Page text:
A new neighborhood group hopes to speak for student renters in West Campus
While many University of Texas students were busy studying for final exams, senior Allie Runas was thinking about cracks in the sidewalk.
After years of stepping over cracks in West Campus, she decided to do something and founded the West Campus Neighborhood Association.
“One of the things that I’m hoping (to do) with this is to kind of inspire students to feel like this is their home,” says Runas, who studies electrical and computer engineering. “You’re not just here for school. You’re an Austinite now, and you’re totally able to now advocate for yourself as an adult who lives in Austin.”
Neighborhood associations serve as a voice for residents at City Hall and beyond. They’re considered stakeholders and are often points of contact for city leaders in planning and development. The West Campus Neighborhood Association represents the area bordered by Guadalupe Street, Lamar Boulevard, 30th Street and Martin Luther King Jr. Boulevard. The neighborhood includes some of the densest housing in Austin and is home to a large population of UT students.
Runas says residents don’t have to be in school to join the group, though it will be tailored to student needs. Meetings will be planned around the academic calendar, and she plans to hold the first meeting in January, once students return from winter break.
Runas says she wants to advocate for a better quality of life and address the issues residents face every day in West Campus. Though many people walk around the neighborhood and to the UT campus, Runas says, some sidewalks are in bad shape.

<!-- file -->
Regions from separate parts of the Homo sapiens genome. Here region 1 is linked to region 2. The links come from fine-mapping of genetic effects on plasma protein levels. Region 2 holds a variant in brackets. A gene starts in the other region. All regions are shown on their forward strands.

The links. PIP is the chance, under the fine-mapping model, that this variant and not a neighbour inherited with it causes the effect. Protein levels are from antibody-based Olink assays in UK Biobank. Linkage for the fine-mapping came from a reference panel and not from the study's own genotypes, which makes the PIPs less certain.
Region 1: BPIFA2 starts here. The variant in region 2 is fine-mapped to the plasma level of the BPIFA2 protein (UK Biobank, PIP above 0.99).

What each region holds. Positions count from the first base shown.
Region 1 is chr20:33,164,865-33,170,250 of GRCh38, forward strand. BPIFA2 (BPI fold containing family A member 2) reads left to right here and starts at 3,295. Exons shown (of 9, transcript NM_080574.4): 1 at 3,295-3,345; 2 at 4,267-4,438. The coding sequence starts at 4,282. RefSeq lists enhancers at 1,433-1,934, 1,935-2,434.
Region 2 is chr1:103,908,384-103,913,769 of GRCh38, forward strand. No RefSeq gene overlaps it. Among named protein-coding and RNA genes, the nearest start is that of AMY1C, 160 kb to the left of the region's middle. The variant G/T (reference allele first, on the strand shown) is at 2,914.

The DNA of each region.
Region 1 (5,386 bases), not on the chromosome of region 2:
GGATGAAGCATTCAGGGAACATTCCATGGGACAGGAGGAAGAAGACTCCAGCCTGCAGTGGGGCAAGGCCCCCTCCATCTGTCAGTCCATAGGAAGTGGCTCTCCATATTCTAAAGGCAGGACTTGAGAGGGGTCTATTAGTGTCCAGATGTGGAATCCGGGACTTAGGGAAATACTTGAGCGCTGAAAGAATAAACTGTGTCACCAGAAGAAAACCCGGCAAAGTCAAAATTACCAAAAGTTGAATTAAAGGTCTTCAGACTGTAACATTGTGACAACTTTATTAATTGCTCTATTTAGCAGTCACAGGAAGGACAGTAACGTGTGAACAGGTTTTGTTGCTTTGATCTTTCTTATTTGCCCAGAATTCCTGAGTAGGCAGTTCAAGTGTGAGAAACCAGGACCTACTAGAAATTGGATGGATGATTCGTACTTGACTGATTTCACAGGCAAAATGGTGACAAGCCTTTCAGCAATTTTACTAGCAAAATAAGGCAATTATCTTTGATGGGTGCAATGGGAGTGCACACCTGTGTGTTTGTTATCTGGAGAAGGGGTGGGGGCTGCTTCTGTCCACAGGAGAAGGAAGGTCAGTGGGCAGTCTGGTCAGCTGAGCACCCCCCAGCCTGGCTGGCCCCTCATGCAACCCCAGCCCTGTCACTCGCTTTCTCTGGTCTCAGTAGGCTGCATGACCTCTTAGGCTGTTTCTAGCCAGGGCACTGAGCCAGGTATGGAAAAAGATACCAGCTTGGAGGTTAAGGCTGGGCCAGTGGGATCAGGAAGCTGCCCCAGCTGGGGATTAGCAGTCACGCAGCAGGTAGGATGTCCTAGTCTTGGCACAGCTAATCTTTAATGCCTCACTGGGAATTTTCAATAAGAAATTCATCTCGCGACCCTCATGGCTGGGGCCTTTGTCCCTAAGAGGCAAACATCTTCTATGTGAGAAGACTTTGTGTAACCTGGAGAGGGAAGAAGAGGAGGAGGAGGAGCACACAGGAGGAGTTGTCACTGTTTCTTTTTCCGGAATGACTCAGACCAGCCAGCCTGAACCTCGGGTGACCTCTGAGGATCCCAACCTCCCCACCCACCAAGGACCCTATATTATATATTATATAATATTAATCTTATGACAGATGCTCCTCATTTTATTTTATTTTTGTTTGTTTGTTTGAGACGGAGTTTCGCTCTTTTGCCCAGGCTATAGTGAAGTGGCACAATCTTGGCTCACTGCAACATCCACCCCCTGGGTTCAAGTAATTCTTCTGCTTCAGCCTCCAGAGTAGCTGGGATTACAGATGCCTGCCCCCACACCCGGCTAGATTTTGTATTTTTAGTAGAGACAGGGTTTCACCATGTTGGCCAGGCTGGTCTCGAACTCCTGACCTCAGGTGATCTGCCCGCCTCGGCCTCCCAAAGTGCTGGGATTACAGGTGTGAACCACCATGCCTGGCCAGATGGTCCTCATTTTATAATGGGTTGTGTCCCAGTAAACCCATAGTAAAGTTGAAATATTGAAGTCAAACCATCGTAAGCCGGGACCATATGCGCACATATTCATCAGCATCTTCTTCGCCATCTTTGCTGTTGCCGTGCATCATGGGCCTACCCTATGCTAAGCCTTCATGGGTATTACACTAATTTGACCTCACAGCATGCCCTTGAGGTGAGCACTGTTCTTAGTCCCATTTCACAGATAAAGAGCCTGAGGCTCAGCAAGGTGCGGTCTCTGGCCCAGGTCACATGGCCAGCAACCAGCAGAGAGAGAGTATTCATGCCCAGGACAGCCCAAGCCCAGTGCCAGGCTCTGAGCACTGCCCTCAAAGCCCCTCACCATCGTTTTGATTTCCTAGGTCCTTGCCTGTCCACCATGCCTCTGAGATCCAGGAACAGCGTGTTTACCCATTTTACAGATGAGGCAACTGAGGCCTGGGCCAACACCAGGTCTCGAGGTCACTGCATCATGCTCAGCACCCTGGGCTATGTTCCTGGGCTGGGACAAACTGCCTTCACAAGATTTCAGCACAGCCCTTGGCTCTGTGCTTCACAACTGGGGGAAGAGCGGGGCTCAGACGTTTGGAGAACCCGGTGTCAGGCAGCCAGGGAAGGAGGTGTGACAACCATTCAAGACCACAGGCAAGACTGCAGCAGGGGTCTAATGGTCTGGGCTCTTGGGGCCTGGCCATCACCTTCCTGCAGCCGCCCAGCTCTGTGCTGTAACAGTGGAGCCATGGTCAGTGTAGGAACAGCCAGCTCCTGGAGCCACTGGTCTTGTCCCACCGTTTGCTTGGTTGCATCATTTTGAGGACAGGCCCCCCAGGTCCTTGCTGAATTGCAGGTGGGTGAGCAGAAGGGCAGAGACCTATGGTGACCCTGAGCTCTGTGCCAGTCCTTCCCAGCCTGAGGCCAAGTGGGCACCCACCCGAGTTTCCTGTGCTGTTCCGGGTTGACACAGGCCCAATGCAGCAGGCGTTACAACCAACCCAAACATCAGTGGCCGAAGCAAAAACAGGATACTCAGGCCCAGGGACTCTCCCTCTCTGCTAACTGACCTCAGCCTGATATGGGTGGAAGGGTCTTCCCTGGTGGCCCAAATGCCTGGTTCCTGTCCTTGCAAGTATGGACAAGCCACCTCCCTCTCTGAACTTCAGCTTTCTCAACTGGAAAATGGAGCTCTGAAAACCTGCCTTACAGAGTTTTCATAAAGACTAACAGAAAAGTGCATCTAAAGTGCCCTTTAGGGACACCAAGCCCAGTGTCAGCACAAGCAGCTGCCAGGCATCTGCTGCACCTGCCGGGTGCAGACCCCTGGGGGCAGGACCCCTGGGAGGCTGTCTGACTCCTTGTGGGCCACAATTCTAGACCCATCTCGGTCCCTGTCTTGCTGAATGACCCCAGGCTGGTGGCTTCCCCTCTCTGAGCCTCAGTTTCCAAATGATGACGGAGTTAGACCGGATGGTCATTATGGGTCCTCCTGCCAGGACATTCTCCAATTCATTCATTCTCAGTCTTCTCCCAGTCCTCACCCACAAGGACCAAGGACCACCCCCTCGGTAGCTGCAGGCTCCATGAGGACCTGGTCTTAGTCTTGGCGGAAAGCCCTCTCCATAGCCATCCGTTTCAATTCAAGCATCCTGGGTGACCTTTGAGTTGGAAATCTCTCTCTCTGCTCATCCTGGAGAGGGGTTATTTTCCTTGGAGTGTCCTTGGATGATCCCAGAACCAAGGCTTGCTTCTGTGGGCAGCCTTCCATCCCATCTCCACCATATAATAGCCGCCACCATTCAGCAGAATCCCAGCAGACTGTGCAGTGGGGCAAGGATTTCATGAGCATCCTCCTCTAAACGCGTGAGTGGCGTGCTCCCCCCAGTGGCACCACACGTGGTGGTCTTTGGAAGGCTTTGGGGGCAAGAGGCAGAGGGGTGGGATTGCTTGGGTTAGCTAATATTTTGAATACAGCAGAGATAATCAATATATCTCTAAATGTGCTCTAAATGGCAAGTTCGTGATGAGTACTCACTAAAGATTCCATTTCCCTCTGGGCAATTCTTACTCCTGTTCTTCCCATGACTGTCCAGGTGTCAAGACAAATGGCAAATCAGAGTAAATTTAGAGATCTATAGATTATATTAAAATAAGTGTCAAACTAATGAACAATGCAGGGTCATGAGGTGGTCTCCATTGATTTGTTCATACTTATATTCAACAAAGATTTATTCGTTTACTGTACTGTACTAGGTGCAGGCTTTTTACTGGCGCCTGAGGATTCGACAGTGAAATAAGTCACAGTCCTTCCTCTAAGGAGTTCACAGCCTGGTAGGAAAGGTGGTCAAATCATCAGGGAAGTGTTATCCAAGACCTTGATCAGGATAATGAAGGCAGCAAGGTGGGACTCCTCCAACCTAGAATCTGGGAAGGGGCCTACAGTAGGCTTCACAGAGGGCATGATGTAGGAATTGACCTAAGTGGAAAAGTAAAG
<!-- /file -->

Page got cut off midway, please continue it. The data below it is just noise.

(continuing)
“Something that’s bothered me pretty much since I’ve been going to UT is every time I walk to my boyfriend’s place, there (are) cracks in the sidewalk,” she says. “Every time we walk together, we always joke, ‘Welcome to accessible West Campus.’”
Another priority for her is improved lighting. A recent city of Austin study found that out of the more than 1,100 lights in West Campus, about 20 percent were “deficient,” meaning they were burned out, vandalized or obstructed in some way. Runas says she wants to see the city invest in lighting and overall safety.
“I was really motivated to make a proper organization to start advocating for stuff like that,” she says, “and kind of better organize everybody who was interested and noticing the same things as myself.”
Many UT students are living on their own for the first time. They might not know their rights as tenants – until they have to defend them.
Earlier this year, UT sophomore Rylan Maksoud got in a legal battle after his lease with a West Campus apartment complex was abruptly terminated and he had to scramble to find a new place to live. He says the management company ultimately ended up paying him $4,500.
Maksoud says having a group like the West Campus Neighborhood Association could have helped him and other student renters who are facing similar challenges.
“Most students feel like they’re completely on their own,” he says. “They feel like every time they sign (for) a new place, it’s like a slot machine, just, ‘Am I going to have a good time, or am I going to completely be railroaded by a company that I have no resources or knowledge of how to stand up for myself to?”
Another neighborhood association, the University Area Partners, has represented West Campus residents since 1991. The group helped craft a 2004 plan called the University Neighborhood Overlay, which offered incentives to developers and led to some of the towering high-rises there today. Mike McHone, vice president of University Area Partners, says he sees no conflict with having a student-led group also represent the neighborhood.
“We look forward to this group being able to mobilize student opinion and help us (in) working together to create a better neighborhood,” he says.
This story was produced as part of the Austin Monitor’s reporting partnership with KUT. Top photo by Renee Dominguez for KUT.
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